If you have an individual retirement account (IRA) and have reached age 70-1/2, the Tax Relief Act passed in December 2010 provides you with a tax-advantaged way to support a favorite charity. A tax incentive that previously expired at the end of 2009 is now extended through the end of 2011.

In general terms, an IRA owner who is at least 70-1/2-years-old may transfer up to $100,000 per year by direct gift from his or her IRA to a qualifying charity. The benefit is that this direct gift will not be included in the donor’s income for tax purposes, but will count toward satisfying his or her minimum required distribution (the amount that must be withdrawn from one’s IRA each year to avoid penalty).

Direct Transfers: More Advantageous Than Withdrawls

The direct gift offers significant tax advantages over withdrawing funds from one’s IRA and donating them to charity. Some taxpayers use the standard deduction and do not itemize. Some taxpayers who itemize receive only limited tax benefits from their itemized deductions, such as those subject to the alternative minimum tax (AMT). Others find that an increase in adjusted gross income (AGI) will increase the tax on their social security income, and reduce their ability to deduct medical expenses and other itemized deductions. (Some deductions are allowed only to the extent they exceed a percentage of AGI, so a higher AGI means a lower deduction.) The direct gift provision avoids this “slippage” which is ordinarily a deterrent to using IRA withdrawals to make gifts to charity.

No tax deduction is allowed for a direct gift to charity, but this is logical because the donor’s income is not increased by the payment. It is a benefit to be able to direct money to a beneficiary of your choice without first taking it into income.

As with all tax incentives, there are restrictions:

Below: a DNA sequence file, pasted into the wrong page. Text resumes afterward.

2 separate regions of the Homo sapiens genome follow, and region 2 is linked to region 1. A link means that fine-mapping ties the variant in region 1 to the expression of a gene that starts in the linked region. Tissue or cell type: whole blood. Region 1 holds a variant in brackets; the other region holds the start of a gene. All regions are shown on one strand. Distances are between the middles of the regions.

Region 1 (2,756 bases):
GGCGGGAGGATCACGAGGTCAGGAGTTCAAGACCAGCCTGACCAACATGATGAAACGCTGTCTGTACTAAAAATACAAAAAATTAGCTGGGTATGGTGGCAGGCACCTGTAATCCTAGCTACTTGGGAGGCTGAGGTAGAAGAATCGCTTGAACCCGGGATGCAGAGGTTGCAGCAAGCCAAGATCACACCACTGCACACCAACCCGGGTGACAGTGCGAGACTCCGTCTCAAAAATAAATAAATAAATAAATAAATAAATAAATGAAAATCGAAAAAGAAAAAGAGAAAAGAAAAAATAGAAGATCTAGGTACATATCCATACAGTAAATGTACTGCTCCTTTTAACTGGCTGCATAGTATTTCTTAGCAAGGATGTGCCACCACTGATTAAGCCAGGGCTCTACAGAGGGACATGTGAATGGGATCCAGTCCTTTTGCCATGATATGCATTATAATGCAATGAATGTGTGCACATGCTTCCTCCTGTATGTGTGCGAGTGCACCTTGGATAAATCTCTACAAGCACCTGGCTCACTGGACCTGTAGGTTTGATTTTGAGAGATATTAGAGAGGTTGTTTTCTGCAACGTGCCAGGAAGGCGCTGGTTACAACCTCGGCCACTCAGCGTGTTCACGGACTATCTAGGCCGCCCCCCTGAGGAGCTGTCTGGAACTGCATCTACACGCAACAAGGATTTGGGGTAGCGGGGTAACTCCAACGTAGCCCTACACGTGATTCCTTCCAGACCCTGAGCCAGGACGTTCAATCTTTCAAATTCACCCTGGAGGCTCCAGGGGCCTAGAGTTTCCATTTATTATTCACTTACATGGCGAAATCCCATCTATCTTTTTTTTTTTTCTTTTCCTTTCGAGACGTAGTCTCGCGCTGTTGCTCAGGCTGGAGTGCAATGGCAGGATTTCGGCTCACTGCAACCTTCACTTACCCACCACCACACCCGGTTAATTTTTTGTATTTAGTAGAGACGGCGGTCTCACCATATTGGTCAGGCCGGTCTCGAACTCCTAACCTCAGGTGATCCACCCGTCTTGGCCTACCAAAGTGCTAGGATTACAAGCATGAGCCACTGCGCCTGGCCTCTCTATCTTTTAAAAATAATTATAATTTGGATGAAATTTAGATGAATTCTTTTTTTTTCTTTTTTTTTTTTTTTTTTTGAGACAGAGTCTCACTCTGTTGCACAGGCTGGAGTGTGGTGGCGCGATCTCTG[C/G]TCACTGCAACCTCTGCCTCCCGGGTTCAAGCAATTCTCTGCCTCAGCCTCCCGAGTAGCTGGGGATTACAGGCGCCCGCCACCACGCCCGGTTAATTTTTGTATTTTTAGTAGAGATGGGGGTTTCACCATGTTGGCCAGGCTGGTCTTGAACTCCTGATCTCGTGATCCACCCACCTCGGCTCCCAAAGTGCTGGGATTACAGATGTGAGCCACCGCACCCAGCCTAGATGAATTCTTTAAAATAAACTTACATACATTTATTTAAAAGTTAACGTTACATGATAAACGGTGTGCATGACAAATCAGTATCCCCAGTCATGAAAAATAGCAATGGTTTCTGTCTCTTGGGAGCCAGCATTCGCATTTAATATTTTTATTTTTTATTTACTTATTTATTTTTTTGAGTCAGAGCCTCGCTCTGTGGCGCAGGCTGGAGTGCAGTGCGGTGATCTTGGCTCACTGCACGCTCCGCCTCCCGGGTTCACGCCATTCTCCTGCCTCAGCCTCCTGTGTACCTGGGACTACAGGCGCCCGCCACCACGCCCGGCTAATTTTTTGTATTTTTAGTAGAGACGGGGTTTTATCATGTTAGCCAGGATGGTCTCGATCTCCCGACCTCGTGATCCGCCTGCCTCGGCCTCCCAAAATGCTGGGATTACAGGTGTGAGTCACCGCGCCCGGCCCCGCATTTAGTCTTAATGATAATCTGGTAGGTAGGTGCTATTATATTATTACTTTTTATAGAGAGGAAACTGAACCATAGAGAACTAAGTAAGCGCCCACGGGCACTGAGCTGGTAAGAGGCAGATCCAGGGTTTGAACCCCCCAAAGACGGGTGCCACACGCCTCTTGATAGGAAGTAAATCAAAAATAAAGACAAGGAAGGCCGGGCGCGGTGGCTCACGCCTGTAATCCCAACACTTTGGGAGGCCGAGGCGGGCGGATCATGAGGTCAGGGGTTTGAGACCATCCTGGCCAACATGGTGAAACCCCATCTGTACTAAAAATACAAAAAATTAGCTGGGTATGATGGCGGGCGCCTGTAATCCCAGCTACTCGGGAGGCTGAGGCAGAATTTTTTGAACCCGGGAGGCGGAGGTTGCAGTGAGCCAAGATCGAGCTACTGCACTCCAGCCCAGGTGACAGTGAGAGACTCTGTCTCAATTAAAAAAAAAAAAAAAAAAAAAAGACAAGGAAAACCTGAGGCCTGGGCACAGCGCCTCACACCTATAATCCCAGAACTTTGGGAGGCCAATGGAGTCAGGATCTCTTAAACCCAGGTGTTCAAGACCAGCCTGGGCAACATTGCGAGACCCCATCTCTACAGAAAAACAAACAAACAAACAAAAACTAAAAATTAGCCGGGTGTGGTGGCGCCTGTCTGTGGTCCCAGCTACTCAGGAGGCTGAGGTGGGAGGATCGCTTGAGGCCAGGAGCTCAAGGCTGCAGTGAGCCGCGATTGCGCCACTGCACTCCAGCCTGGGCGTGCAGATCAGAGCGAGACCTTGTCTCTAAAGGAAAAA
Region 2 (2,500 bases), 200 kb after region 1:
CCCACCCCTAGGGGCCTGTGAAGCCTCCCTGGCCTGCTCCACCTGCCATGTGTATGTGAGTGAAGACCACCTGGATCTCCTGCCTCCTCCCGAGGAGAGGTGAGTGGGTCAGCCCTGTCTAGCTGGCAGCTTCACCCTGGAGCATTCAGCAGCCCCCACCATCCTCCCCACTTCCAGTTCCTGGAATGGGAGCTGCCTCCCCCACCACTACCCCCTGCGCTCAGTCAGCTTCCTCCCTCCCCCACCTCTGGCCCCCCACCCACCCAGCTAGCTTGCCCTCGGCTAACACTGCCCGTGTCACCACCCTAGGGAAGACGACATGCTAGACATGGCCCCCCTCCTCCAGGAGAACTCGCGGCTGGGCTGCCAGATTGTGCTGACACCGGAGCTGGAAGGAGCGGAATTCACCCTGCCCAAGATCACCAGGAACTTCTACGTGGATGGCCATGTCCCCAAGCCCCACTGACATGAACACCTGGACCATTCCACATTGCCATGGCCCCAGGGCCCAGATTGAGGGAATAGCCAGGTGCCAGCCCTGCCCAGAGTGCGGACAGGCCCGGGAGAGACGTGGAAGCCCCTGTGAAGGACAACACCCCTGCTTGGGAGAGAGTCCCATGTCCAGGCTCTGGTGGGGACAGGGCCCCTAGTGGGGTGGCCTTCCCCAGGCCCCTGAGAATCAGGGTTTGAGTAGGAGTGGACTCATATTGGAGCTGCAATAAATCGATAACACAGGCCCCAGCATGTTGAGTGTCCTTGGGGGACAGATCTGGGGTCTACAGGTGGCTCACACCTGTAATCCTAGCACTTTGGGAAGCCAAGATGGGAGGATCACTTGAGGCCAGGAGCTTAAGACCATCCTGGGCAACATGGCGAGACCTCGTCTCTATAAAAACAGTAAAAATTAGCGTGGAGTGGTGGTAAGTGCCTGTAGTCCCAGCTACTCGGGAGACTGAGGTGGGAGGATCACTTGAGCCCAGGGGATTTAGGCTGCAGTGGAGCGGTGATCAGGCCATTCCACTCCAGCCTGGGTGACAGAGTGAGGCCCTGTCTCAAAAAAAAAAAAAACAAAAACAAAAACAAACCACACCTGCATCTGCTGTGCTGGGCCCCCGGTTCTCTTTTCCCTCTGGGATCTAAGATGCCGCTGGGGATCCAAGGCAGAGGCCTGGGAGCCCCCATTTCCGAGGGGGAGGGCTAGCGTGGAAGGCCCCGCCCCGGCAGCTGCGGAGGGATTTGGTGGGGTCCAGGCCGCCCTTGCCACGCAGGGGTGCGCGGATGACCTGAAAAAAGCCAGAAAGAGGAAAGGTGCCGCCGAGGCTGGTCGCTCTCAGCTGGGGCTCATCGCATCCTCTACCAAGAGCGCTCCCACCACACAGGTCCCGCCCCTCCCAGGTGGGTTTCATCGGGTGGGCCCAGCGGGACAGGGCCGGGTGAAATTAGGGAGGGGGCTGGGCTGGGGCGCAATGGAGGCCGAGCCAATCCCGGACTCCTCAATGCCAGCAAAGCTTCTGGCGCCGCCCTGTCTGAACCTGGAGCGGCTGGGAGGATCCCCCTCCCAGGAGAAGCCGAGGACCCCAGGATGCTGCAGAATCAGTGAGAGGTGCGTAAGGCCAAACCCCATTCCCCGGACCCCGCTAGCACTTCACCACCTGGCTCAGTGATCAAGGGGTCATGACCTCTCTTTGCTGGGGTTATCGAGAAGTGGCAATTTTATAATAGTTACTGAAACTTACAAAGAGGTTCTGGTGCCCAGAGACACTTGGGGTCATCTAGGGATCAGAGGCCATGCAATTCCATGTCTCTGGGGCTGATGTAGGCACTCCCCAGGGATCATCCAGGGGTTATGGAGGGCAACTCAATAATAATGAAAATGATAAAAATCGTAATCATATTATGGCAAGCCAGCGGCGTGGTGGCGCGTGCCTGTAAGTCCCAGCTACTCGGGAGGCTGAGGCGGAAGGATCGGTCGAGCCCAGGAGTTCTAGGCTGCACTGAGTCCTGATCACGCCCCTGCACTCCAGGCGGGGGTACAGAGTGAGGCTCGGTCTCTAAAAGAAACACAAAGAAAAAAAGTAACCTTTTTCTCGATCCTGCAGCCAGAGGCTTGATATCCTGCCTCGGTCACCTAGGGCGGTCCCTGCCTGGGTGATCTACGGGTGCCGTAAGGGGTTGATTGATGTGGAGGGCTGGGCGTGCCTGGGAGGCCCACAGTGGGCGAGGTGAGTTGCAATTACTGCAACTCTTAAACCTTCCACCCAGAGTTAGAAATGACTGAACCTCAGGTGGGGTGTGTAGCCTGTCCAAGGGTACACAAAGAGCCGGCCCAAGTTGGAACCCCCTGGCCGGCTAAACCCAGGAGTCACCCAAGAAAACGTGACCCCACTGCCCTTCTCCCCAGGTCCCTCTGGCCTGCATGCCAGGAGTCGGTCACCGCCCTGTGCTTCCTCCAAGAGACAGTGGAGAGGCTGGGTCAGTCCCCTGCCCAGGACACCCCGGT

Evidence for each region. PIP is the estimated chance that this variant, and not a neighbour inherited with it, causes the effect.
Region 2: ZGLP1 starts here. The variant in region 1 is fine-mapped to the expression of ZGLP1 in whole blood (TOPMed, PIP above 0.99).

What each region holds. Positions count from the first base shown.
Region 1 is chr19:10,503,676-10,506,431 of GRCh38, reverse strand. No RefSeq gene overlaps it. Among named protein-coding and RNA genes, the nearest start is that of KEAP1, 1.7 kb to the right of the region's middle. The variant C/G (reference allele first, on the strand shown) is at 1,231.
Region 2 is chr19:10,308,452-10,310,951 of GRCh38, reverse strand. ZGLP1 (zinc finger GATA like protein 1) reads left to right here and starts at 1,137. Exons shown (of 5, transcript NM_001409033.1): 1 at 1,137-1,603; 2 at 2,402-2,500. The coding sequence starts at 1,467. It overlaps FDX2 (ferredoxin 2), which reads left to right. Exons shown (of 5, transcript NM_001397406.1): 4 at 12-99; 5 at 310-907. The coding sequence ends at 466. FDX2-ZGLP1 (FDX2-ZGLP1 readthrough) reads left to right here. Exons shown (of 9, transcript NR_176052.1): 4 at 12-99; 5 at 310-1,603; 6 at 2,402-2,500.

• The donor must be at least 70-1/2- years-old on or before the date of the direct gift.
  • Generally, a direct gift must come from a traditional IRA – it may not be made from a qualified retirement plan or a 403(b) plan. The direct gift must consist of funds that would otherwise be includible in income, so it may not come from a Roth IRA except in some unusual circumstances.
  • Direct gifts are limited to $100,000 per donor per year. If a husband and wife have separate IRA accounts, the limit applies separately to each of them (i.e., each spouse may give up to $100,000 per year).
  • The direct gift must be one that would qualify as a charitable deduction if made under the usual tax rules. This means it can’t be used to buy a table at a fund-raising event, or to pay for items at a charity auction, since neither of those payments is fully deductible. Also, the donor must obtain sufficient substantiation to permit the gift to qualify as deductible under the usual rules.
  • Generally, only certain publicly-supported charities qualify to receive direct gifts. Direct gifts may not be made to donor-advised funds, most private foundations, or supporting organizations.
  • The correct procedure must be followed. The payment must be made by the IRA trustee directly to the charity.

If your state imposes an income tax, check to see whether a direct gift will be excluded from your income for state income tax purposes as well. Many states define “income” on the basis of federal adjusted gross income, and if so, a direct gift to charity is most likely excluded from income for state law purposes.

This provision helps IRA owners who meet the age requirement and it also gives a boost to charities at a time when most are in need of additional resources.